• Build up speed until you can flow back and forth.
  • Continue for 12 to 15 reps. Repeat on the opposite side (kicking your left foot forward).

Side-to-Side Lunge With Arm Press

This exercise works your shoulders, chest, back, and lower body. It also builds coordination, agility, and power.

  • Stand with your feet wider than hip-width apart and hold an aquatic dumbbell in each hand down by your sides.
  • Shift your weight and twist your torso to the left so your feet point toward the left.
  • Bend your left knee, lowering your hips as far as you’re able.
  • As you lunge, punch your right arm in front of your chest.
  • Shift your weight and twist your torso to the right to repeat the movement.
  • Keep your movements fluid as you alternate sides for 12 to 15 reps total.

Core Twist

Get your abdominals firing from side-to-side with this rotational exercise. You’ll also challenge your coordination.

  • Take a wide-leg stance and extend both arms in front of your chest. Grip the dumbbells with palms facing in.
  • Without moving your hips, rotate your torso to the left as far as you’re able. Your head, arms, and waist should move together.
  • Return to center. Then, rotate to the right.
  • Do 12 to 15 reps in each direction.

Jump Front to Back

Jumping forward and backward works agility and coordination.

  • Stand with your feet shoulder-width apart, toes pointed forward. Hold an aquatic dumbbell in each hand down by your sides, palms facing in.
  • Keeping your arms at your sides, jump forward with both feet. Then, jump backward with both feet.
  • That’s one rep. Do 12 to 15.

Jump Side-to-Side

Like jumping forward and backward, moving side-to-side also builds agility and coordination.

  • Stand with your feet shoulder-width apart, toes pointed forward. Hold an aquatic dumbbell in each hand down by your sides, palms facing in.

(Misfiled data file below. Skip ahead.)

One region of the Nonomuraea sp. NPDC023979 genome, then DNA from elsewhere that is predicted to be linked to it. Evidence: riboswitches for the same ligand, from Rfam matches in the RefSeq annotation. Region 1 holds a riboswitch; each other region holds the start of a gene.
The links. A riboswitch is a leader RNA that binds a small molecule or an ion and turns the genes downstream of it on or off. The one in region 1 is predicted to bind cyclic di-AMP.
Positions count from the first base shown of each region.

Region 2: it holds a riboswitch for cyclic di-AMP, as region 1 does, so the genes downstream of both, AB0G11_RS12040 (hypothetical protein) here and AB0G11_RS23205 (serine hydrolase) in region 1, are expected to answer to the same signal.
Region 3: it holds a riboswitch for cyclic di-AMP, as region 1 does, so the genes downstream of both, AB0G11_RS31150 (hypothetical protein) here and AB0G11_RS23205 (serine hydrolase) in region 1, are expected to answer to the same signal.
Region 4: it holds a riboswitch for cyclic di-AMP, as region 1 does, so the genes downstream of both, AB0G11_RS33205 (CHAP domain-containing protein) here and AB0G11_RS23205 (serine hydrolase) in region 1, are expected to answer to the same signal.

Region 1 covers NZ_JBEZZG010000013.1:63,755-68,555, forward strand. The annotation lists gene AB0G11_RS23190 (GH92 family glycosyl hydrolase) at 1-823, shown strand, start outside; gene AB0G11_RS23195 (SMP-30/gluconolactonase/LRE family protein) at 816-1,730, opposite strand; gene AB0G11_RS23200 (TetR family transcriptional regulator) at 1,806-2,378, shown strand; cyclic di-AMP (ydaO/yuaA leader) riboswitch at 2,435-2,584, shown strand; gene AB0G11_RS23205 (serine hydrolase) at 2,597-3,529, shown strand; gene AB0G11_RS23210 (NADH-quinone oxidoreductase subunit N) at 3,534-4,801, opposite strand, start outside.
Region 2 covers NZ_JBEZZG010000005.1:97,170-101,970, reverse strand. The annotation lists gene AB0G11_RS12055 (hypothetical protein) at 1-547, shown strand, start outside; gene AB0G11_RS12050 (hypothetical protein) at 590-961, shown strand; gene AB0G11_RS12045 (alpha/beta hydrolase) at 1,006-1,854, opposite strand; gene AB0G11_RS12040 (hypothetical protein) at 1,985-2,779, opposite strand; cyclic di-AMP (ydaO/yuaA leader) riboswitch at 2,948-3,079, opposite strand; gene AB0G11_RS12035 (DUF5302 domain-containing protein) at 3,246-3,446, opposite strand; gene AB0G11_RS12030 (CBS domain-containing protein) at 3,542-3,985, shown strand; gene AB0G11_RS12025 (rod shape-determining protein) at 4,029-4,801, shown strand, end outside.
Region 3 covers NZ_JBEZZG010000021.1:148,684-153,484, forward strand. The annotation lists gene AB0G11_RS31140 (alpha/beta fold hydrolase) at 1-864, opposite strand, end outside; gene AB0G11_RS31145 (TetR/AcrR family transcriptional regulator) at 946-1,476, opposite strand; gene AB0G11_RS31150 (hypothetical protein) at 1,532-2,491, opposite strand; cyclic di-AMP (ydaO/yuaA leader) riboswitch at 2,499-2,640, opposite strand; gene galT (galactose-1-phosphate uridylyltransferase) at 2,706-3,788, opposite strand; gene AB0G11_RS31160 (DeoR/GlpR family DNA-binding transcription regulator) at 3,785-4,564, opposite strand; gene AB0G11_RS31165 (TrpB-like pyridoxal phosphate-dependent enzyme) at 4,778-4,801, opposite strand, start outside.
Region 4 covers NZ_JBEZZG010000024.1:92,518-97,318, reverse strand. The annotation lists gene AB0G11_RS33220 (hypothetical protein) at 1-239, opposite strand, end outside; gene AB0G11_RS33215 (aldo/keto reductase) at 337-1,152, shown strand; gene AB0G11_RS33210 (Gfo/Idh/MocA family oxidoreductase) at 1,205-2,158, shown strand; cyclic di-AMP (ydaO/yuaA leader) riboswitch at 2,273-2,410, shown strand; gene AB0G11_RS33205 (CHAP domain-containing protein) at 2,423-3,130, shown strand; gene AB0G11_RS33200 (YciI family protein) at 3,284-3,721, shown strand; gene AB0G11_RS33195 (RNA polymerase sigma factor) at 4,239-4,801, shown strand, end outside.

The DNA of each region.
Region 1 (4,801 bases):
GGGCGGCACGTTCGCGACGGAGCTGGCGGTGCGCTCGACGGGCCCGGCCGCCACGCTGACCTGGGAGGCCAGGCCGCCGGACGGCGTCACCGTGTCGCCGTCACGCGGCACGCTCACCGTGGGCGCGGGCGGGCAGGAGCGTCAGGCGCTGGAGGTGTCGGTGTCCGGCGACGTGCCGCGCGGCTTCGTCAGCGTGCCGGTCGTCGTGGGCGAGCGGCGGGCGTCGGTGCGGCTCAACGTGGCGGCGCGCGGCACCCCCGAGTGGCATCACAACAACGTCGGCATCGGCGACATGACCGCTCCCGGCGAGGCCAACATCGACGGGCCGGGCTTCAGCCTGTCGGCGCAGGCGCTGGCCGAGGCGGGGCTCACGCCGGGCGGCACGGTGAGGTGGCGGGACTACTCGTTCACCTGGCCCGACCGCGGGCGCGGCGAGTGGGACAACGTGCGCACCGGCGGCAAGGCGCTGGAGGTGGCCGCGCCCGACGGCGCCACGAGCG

• Jump to the right with both feet, and then to the left with both feet.
  • That’s one rep. Do 12 to 15.

Jumping Jacks

This classic cardio exercise activates your inner and outer thigh muscles.

  • Stand with your feet together and hold an aquatic dumbbell in each hand down by your sides, palms facing in.
  • Hop your feet wide and raise the aquatic dumbbells out to your sides, stopping once you reach water height. Keep a slight bend in your elbows.
  • As soon as you land, hop your feet together and bring your arms back down by your sides. Repeat for 12 to 15 reps.

Suspended Ski

Hovering in the water and moving your limbs back and forth will challenge your core muscles, balance, and coordination.

illustration of suspended ski in water

Core Tuck

This exercise builds core strength and balance.

  • Set your dumbbells on the side of the pool and grab your noodle. Place it behind your back and tuck the ends under both arms. Let your legs float in front of your body.
  • Bring your feet together. Keeping your back straight, use your lower abdominal muscles to bring both knees into your chest.
  • Then extend your legs in front of your body.
  • Repeat for 12 to 15 reps.

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This article originally appeared as “Into the Pool” in the June 2022 issue of Experience Life.

Lauren
Lauren Bedosky

Lauren Bedosky is a Twin Cities–based health-and-fitness writer.

Thoughts to share?

This Post Has 4 Comments

  1. I am so glad that Lifetime has developed the Arora program for members my age. Our South Tulsa Lifetime Instructors and staff could not be anymore educated, empathetic, and motivating. I am a big fan of exercise in the water and how our Arora Aqua classes have expanded at our club. Most of our Arora members agree that we feel like we are at a resort each morning and leave feeling grateful, refreshed, and eager to return to our very unique community.

  2. I’ll have to try out a few of these moves the next time I come to the pool. I’ll use them as warm ups before lap swimming.